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8 Key Shona Marimba / Xylophone from Zimbabwe - Hand Made.
 

8 Key Shona Marimba / Xylophone from Zimbabwe - Hand Made.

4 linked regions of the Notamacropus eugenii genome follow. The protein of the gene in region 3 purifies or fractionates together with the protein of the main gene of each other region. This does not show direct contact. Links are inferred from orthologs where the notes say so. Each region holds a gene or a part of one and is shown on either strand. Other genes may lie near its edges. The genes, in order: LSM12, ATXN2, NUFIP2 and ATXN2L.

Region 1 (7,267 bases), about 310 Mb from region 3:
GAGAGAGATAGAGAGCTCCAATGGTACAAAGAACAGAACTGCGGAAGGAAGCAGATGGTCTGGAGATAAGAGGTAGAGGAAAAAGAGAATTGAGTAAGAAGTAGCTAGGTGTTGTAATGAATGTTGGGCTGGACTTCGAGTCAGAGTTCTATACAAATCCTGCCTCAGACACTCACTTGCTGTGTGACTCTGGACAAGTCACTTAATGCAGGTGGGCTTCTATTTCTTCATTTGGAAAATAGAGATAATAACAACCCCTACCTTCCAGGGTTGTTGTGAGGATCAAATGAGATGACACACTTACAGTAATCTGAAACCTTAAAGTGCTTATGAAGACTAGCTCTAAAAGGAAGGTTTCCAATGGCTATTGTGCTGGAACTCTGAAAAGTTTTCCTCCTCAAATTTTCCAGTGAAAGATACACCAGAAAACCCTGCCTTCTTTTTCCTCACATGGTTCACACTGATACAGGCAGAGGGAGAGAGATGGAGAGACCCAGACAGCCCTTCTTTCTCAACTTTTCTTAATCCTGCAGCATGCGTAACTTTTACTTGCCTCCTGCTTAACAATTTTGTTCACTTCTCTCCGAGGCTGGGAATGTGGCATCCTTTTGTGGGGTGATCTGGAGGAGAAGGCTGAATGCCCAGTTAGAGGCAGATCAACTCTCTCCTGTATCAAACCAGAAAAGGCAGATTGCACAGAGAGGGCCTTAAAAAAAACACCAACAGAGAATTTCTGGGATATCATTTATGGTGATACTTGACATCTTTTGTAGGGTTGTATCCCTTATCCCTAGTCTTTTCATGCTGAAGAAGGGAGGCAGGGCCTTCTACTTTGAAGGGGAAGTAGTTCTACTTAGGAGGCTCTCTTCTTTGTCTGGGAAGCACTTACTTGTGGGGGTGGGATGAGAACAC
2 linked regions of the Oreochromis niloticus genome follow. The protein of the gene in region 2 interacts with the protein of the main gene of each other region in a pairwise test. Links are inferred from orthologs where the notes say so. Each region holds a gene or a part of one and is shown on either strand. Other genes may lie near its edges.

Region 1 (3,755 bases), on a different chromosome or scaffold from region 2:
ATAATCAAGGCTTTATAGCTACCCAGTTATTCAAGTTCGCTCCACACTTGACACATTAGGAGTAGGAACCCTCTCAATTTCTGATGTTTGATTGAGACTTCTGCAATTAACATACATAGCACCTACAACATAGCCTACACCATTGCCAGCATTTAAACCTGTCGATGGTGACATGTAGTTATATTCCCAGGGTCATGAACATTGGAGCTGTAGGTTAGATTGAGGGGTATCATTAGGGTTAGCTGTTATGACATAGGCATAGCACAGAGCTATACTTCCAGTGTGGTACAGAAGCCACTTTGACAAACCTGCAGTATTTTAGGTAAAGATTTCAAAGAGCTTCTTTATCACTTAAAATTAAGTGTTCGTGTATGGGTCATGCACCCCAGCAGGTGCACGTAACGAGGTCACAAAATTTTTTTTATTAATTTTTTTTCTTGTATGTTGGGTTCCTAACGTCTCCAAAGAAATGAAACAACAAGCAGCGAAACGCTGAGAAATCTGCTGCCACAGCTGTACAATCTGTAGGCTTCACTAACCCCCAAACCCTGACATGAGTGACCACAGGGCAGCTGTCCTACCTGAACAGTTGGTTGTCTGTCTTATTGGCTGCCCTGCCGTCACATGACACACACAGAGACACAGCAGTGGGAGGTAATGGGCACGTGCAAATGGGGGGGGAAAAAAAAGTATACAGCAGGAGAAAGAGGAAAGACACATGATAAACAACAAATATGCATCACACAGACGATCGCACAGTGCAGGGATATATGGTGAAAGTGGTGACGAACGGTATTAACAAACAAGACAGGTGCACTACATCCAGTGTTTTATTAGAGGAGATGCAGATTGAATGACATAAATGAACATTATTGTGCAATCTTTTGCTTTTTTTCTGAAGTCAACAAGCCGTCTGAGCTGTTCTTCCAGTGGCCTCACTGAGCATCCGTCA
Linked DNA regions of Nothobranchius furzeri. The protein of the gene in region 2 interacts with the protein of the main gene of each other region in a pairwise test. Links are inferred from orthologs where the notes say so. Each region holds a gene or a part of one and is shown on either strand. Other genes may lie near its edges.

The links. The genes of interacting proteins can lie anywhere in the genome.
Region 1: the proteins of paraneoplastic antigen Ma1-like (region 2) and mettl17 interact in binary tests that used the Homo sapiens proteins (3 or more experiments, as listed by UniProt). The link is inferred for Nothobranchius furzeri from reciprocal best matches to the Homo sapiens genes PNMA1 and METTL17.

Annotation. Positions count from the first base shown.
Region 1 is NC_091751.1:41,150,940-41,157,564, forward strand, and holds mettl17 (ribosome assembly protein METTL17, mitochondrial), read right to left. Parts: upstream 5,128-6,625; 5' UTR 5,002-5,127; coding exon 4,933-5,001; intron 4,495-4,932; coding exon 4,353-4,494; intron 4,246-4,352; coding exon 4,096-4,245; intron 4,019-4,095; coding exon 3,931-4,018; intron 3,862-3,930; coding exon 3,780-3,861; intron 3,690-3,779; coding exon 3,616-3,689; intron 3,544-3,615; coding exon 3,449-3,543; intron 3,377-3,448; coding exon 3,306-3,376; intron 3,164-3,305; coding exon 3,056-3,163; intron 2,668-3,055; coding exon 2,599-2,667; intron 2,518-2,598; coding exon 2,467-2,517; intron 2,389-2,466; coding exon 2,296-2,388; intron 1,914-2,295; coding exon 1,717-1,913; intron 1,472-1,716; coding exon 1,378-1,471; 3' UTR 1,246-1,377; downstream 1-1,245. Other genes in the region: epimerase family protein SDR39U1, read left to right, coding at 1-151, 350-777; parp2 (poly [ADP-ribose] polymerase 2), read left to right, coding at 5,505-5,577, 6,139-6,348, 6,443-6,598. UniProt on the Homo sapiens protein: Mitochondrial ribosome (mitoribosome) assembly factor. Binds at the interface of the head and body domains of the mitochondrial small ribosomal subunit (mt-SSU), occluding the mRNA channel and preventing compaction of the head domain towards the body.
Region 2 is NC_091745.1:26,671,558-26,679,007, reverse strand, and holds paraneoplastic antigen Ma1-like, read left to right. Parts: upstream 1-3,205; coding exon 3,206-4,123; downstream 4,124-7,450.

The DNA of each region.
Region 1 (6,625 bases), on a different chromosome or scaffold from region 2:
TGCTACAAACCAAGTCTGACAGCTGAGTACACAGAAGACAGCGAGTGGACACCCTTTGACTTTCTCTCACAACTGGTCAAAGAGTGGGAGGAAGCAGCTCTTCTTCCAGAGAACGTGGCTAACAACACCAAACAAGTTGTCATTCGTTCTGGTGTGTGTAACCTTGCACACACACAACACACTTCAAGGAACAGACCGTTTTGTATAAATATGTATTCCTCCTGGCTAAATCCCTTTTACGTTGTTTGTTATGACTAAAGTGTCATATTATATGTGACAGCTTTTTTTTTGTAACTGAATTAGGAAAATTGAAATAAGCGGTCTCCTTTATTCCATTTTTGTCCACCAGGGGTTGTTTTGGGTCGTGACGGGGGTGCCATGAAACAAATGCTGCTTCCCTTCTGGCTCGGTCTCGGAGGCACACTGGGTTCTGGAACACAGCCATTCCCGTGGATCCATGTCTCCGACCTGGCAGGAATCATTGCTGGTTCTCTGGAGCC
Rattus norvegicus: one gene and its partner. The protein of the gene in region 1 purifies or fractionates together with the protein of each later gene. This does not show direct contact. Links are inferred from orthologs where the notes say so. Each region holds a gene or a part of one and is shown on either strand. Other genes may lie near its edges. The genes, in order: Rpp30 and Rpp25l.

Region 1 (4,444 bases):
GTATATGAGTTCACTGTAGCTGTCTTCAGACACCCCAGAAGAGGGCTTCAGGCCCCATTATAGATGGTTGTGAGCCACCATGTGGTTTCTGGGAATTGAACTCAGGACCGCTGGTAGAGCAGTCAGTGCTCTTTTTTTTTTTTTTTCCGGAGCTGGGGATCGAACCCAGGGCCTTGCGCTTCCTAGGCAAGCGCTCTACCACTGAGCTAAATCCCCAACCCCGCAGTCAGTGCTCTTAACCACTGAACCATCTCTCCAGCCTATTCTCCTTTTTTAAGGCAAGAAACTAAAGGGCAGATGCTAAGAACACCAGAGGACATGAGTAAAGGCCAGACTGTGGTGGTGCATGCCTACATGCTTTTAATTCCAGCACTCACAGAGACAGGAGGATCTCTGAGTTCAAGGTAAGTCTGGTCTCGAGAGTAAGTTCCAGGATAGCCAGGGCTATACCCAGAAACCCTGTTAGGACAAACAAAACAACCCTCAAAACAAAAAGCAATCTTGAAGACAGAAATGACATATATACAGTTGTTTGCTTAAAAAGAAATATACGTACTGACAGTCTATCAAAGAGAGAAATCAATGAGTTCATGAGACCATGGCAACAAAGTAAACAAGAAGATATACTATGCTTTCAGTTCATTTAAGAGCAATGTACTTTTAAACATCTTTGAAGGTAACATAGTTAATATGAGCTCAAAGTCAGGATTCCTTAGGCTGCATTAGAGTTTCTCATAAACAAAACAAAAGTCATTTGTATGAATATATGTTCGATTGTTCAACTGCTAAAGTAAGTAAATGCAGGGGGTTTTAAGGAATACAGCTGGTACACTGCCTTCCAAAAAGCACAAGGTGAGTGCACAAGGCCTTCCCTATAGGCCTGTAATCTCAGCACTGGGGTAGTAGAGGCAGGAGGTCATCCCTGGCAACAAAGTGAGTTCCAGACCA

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8 Key Shona Marimba / Xylophone from Zimbabwe - Hand Made. Product DescriptionLook at this awesome sounding 8 key marimba from Zimbabwe!Cool traditional design, maracas shells make up the underside providing good tone.Hi folks up for sale is a pretty cool marimba hand made in Zimbabwe. Good tone and cool traditional design. This could make a great gift. Thanks for looking.MarimbaFrom Wikipedia, the free encyclopediaMarimbaClassical marimba, model Antonko AMC-12Percussion instrumentClassificationPercussionHornbostel–Sachs classification111.212(Sets of percussion sticks)Playing rangeRelated instrumentsMarimbaphoneMusiciansSeelist of marimbistsBuildersSeelist of marimba manufacturersThemarimba(/məˈrɪmbə/) is apercussion instrumentconsisting of a set of wooden bars struck withmalletsto produce musical tones. Resonators attached to the bars amplify their sound. The bars are arranged as those of apiano, with theaccidentalsraised vertically and overlapping the natural bars (similar to a piano) to aid the performer both visually and physically. This instrument is a type ofidiophone, but with a more resonant and lower-pitchedtessiturathan thexylophone.The chromatic marimba was developed in Chiapas, Mexicofrom the local diatonic marimba, an instrument whose ancestor was a type of balafon that African slaves built in Central America.Modern uses of the marimba include solo performances,woodwindandbrassensembles, marimbaconcertos,jazz ensembles,marching band(front ensembles),drum and bugle corps, andorchestral compositions. Contemporary composers have used the unique sound of the marimba more and more in recent years.HistorySee also:Xylophone § HistoryandMusic of Guatemala"The Marimba" from "The Capitals of Spanish America" (1888)Xylophones are widely used in music of west and central Africa. The namemarimbastems fromBantumarimbaormalimba, 'xylophone'. The word 'marimba' is formed fromma'many' andrimba'single-bar xylophone'.Diatonic xylophones were introduced to Central America in the 16th or 17th century. First historical record of Mayan musicians usinggourdresonator marimbas inGuatemalawas made in 1680, by the historianDomingo Juarros. It became more widespread during the 18th and 19th centuries, as Mayan and Ladino ensembles started using it on festivals. In 1821, marimba was proclaimed the national instrument of Guatemala on its independence proclamation.[5]The gourd resonators were later replaced by harmonic wooden boxes, and the keyboard was expanded to about fivediatonicoctaves. Variants with slats made of steel, glass or bamboo instead of wood appeared during the 19th century.In 1892,Corazón de Jesús Borras Moreno, a musician fromChiapas, expanded marimba to include thechromatic scaleby adding another row of sound bars, akin to black keys on the piano.[6]The namemarimbawas later applied to the orchestra instrument inspired by the Latin American model. In the United States, companies likeDeaganandLeedycompany adapted the Latino American instruments for use in western music. Metal tubes were used as resonators, fine-tuned by rotating metal discs at the bottom; lowest note tubes were U-shaped. The marimbas were first used for light music and dance, such asVaudevilletheater and comedy shows.[4]Clair Omar Musserwas a chief proponent of marimba in the United States at the time.French composerDarius Milhaudmade the ground-breaking introduction of marimbas intoWestern classical musicin his 1947Concerto for Marimba and Vibraphone. Newly invented four-mallet grip enabled playingchords, and the innovation enhanced the interest for the instrument.[4]In the late 20th century,modernistandcontemporarycomposers found new ways to use marimba: notable examples includeLeoš Janáček(Jenufa),Carl Orff(Antigonae),Karl Amadeus Hartmann,Hans Werner Henze(Elegy for Young Lovers),Pierre Boulez(Le marteau sans maître) andSteve Reich.[4]ConstructionFolk and popular marimbaBarsMarimba bars are typically made of either wood or synthetic material.Rosewoodis the most desirable, whilePadaukis a popular affordable alternative. Bars made from synthetic materials generally fall short in sound quality in comparison to wooden bars, but are less expensive and yield added durability and weather resistance,[7]making them suitable for outdoor use; marimbas with wooden bars are usually played inside because the bars are susceptible to pitch change due to weather.Bubinga(Guibourtia demeusei) andmahoganyhave also been cited as comparable to rosewood in quality for use as marimba bars.[8]The specific rosewood,Dalbergia stevensonii, only grows in Southern Guatemala and Belize, formerly the British Honduras, hence its common name. This wood has aJanka ratingof 2200, which is about three times harder thanSilver Maple. The bars are wider and longer at the lowest pitched notes, and gradually get narrower and shorter as the notes get higher. During the tuning, wood is taken from the middle underside of the bar to lower the pitch. Because of this, the bars are also thinner in the lowest pitch register and thicker in the highest pitch register.In Africa, most marimbas are made by local artisans from locally available materials.Marimba bars produce their fullest sound when struck just off center, while striking the bar in the center produces a more articulate tone. On chromatic marimbas, the accidentals (black keys) can also be played on the space between the front edge of the bar and its node (the place where the string goes through the bar) if necessary. Playing on the node produces a sonically weak tone, and the technique is only used when the player or composer is looking for a muted sound from the instrument.Contra Bass Marimba: range of G1-G3Bass Marimba: range of C2-F3RangeThere is no standard range of the marimba, but the most common ranges are 4 octaves, 4.3 octaves and 5 octaves; 4.5, 4.6 and 5.5 octave sizes are also available.4 octave: C4 to C7.4.3 octave: A2 to C7. The 3 refers to three notes below the 4 octave instrument. This is the most common range.4.5 octave: F2 to C7. The .5 means "half";4.6 octave: E2 to C7, one note below the 4.5. Useful for playing guitar literature and transcriptions.5 octave: C2 to C7, one full octave below the 4 octave instrument, useful for playing cello transcriptions e.g.Bach'scello suites.Bass range (varies, but examples range from G1-G3 or C2-F3)The range of the marimba has been gradually expanding, with companies likeMarimba Oneadding notes up to F above the normal high C (C7) on their 5.5 octave instrument, or marimba tuners adding notes lower than the low C on the 5 octave C2. Adding lower notes is somewhat impractical; as the bars become bigger and the resonators become longer, the instrument must be taller and the mallets must be heavier in order to produce a tone rather than just a percussive attack. Adding higher notes is also impractical because the hardness of the mallets required to produce the characteristic tone of a marimba are much too hard to play with in almost any other, lower range on the instrument.The marimba is a non-transposing instrument with no octave displacement, unlike thexylophonewhich sounds one octave higher than written and theglockenspielwhich sounds two octaves higher than written.PVC resonatorsResonatorsPart of the key to the marimba's rich sound is itsresonators. These are tubes (usuallyaluminum) that hang below each bar.In the most traditional versions, various sizes of naturalgourdsare attached below the keys to act as resonators; in more sophisticated versions carved wooden resonators are substituted, allowing for more precise tuning of pitch. In Central America and Mexico, a hole is often carved into the bottom of each resonator and then covered with a delicate membrane taken from the intestine of a pig to add a characteristic "buzzing" or "rattling" sound known ascharleo.[9]In more contemporary-style marimbas, wood is replaced byPVCtubing. The holes in the bottoms of the tubes are covered with a thin layer of paper to produce the buzzing noise.The length of the resonators varies according to the frequency that the bar produces. Vibrations from the bars resonate as they pass through the tubes, which amplify the tone in a manner very similar to the way in which the body of a guitar or cello would. In instruments exceeding 4½ octaves, the length of tubing required for thebassnotes exceeds the height of the instrument. Some manufacturers, such asDeMorrowandMalletech, compensate for this by bending the ends of the tubes. This involves soldering smaller straight sections of tubes to form "curved" tubes. Both DeMorrow and Malletech use brass rather than aluminium. Others, such asAdamsandYamaha, expand the tubes into large box-shaped bottoms, resulting in the necessary amount of resonating space without having to extend the tubes. This result is achieved by the custom manufacturerMarimba Oneby widening the resonators into an oval shape, with the lowest ones reaching nearly a foot in width, and doubling the tube up inside the lowest resonators.Resonator tuning involves adjusting "stops" in the tubes themselves to compensate for temperature and humidity conditions in the room where the instrument is stored. Some companies offer adjustment in the upper octaves only. Others do not have any adjustable stops. Still some companies (Malletech and DeMorrow) offer full range adjustable stops.On many marimbas, decorative resonators are added to fill the gaps in the accidental resonator bank. In addition to this, the resonator lengths are sometimes altered to form a decorative arch, such as in the Musser M-250. This does not affect the resonant properties, because the end plugs in the resonators are still placed at their respective lengths.MalletsThe mallet shaft is commonly made of wood, usuallybirch, but may also berattanorfiberglass. The most common diameter of the shaft is around 8mm. Shafts made of rattan have a certain elasticity to them, while birch has alm